By Damian Wilson
25 Oct 2021 – Whistleblower Edward Snowden went on the attack against the US and UK and he appealed for the freedom of his pal, WikiLeaks’ Julian Assange, who faces the US’ attempt to overturn a UK court decision to deny his extradition.
Assange has a big week coming up. He should learn this week just how far the US government is prepared to go in its bid to extradite him so they can punish him for revealing secrets they’d rather have kept private.
And while the future is uncertain for the lanky Australian activist still banged up after two years in Belmarsh Prison, the public groundswell is building and might just be enough to make a British judge think twice about sending a man who has devoted his life to uncovering the truth, to almost certain death in a US supermax prison.
Helping raise awareness in the lead-up to that appeal is former US National Security Agency contractor-turned whistleblower Edward Snowden, who launched a strident defence of Assange on Friday at an event in London where speaker after speaker made the case for his freedom.
Snowden, something of a hero in whistleblower circles, fled to Hong Kong in 2013 with a massive trove of classified materials, among which it was revealed that the US government was illegally spying on Americans. WikiLeaks duly published the damning documents.
Speaking in exile from Moscow to the audience of the Belmarsh Tribunal, Snowden said of Assange’s case: “What were are witnessing is a murder that passes without comment.” He said the charges against the Australian had been reduced to “an allegation of journalism in the first degree.”
“I want to say that it is difficult for me to comprehend the spectacle of the press of a nation in the ‘developed’ world aiding and abetting, with full knowledge, a crime not only against this man but against our public interest,” Snowden said. “However, at this moment, we all see this, we all feel it, it’s no less familiar than the shoes on my feet.”
According to Snowden, Assange “has been charged as a political criminal – something that I understand quite well – but he has been charged as the purest sort of political criminal for having committed the transgression of choosing the wrong side.”
“The charges are absolutely an unadorned legal fiction,” he said.
“We are told to believe that the state has these powers over what can be said and what can’t be said, but what happens if we permit that? Where does that lead? What are we? Can we be said to be free?”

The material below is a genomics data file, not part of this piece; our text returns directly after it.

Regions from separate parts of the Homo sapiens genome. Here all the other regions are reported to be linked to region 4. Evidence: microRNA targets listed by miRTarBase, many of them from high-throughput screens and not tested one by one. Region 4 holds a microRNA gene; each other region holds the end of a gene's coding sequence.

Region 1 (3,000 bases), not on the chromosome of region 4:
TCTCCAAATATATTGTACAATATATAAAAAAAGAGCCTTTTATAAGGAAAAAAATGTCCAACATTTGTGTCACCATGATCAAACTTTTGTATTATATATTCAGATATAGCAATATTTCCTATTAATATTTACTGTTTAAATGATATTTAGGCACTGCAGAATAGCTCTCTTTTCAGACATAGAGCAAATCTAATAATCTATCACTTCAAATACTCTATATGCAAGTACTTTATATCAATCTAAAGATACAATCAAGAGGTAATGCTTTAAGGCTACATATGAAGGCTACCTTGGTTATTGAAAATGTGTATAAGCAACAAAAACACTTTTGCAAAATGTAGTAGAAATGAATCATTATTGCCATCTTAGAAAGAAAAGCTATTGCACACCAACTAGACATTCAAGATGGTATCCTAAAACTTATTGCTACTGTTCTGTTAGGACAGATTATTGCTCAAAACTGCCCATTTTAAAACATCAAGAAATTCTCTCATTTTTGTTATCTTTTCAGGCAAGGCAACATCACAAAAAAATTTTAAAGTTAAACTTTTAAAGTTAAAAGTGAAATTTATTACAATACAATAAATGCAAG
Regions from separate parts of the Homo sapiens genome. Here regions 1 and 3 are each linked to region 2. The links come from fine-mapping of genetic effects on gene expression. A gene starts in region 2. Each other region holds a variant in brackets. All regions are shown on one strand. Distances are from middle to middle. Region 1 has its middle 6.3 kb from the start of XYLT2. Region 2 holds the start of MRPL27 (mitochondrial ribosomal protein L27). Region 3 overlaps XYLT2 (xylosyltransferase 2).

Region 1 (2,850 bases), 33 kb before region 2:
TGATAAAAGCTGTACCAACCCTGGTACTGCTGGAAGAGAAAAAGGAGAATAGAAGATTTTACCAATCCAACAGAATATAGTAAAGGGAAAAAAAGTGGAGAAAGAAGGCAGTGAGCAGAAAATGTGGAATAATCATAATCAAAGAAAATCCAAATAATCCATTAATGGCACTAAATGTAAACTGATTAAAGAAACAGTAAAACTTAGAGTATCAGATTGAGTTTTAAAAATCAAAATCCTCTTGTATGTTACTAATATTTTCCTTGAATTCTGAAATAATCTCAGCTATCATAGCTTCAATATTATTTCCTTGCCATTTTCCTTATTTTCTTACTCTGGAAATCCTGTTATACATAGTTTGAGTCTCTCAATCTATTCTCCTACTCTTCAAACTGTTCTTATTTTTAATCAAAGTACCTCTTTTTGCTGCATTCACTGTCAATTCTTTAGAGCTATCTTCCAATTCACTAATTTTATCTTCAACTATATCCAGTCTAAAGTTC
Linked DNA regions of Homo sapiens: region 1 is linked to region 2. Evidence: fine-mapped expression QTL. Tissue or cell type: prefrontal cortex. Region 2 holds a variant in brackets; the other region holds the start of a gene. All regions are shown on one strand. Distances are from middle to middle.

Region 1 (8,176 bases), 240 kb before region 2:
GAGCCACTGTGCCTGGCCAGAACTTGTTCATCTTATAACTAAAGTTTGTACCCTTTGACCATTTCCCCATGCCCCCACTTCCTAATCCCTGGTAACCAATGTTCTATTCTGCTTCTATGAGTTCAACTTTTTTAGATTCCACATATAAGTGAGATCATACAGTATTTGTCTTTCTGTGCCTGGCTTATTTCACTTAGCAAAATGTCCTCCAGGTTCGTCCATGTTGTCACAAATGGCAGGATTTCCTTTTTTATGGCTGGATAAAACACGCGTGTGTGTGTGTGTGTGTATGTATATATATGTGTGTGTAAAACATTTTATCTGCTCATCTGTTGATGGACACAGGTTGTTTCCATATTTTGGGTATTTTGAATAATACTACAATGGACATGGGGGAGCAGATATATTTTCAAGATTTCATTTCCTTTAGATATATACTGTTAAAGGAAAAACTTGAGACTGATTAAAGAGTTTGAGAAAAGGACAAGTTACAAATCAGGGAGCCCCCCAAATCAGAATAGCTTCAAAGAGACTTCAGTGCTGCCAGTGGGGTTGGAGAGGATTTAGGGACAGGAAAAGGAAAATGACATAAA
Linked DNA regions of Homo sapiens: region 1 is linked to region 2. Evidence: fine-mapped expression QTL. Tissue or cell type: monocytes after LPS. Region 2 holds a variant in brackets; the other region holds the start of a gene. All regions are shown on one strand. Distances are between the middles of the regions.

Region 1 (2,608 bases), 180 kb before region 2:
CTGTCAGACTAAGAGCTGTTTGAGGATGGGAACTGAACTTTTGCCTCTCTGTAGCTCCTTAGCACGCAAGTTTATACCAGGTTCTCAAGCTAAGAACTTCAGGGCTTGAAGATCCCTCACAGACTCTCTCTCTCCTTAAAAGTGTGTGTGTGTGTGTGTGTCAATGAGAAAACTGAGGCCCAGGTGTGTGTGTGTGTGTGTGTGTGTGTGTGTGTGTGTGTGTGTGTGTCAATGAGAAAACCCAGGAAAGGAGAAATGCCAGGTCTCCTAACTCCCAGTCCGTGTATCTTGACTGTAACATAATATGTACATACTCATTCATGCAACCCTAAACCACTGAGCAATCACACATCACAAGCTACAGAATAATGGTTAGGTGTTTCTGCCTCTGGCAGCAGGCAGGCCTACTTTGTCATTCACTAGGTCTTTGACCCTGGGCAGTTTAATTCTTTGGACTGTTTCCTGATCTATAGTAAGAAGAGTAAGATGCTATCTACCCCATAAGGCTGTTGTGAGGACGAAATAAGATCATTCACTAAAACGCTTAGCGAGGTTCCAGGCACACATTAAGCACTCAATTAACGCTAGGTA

As the views on the streamed event racked up past 2,500, the online audience went crazy in the comments as Snowden spoke – even though ‘Pongo Pigpen’ continued off-piste with a rant about Dr. Fauci. His message was going down so well, people stopped eulogising Jeremy Corbyn’s turn.
“When I came forward in 2013, I said the reason that I came forward was that we have a right to know that which is done to us, and that which is done in our name by our governments. That was already under threat and when you look at the world since it seems that that trend is accelerating.
“Do we still have that right? Do we have any rights? Today we see someone who has stood up to defend that right who has aggressively championed that right at an extreme cost and it’s time for us to defend his rights.”
It was powerful stuff delivered in a thoughtful, understated way and underscored the comments from Assange’s fiancée, Stella Morris, who said,
“His rights that are being violated are your rights too. If he loses this, we all lose.”
This event had been billed as an effort to put the ‘War on Terror’ on trial, and no doubt high hopes were held for a full condemnation of the US and its allies, of which the UK was only too complicit.
It was nothing of the sort in the end. After all, give a left-leaning politician or academic a microphone, and somehow, they’ll shoehorn their specialist subject into their allotted speaking time. That’s what happened, and so while most drifted off-topic, the international flavour of the ‘tribunal’ made it clear that support for Assange and calls for his freedom came from as far away as his homeland of Oz, from Ecuador, the nation that afforded him sanctuary for a time, from the US, and throughout Europe.
All eyes will be on the Royal Courts of Justice this Wednesday when the US government launches a full appeal in a hearing expected to last two days. This clamour might ensure that nothing untoward will pass. That enough people are keeping a close watch so the pressure is not on Assange, or the bench, but on President Joe Biden’s legal team. It won’t be comfortable for them.
The Americans want Assange to face a US court, and the potential sentence of 175 years in prison for allegedly helping former US Army analyst Chelsea Manning break into a classified computer network and conspiring to obtain and publish classified documents in violation of the Espionage Act.
In fact, so desperate were they to punish Assange that plans were even discussed among the top spooks of the CIA about abducting or even assassinating the WikiLeaks founder while he was holed up in Ecuador’s London embassy. Most British people would probably balk at that idea.
And that could be enough to secure Assange his freedom and a chance to bid farewell to his cell in Belmarsh. We should know this week if the British courts have the guts, and the inclination, to reject the American appeal.
If the court fails Julian Assange, the UK’s complicity in what Snowden and others are certain will be his murder, will not pass unnoticed. The world is watching.
Damian Wilson is a UK journalist, ex-Fleet Street editor, financial industry consultant and political communications special advisor in the UK and EU.
1 November 2021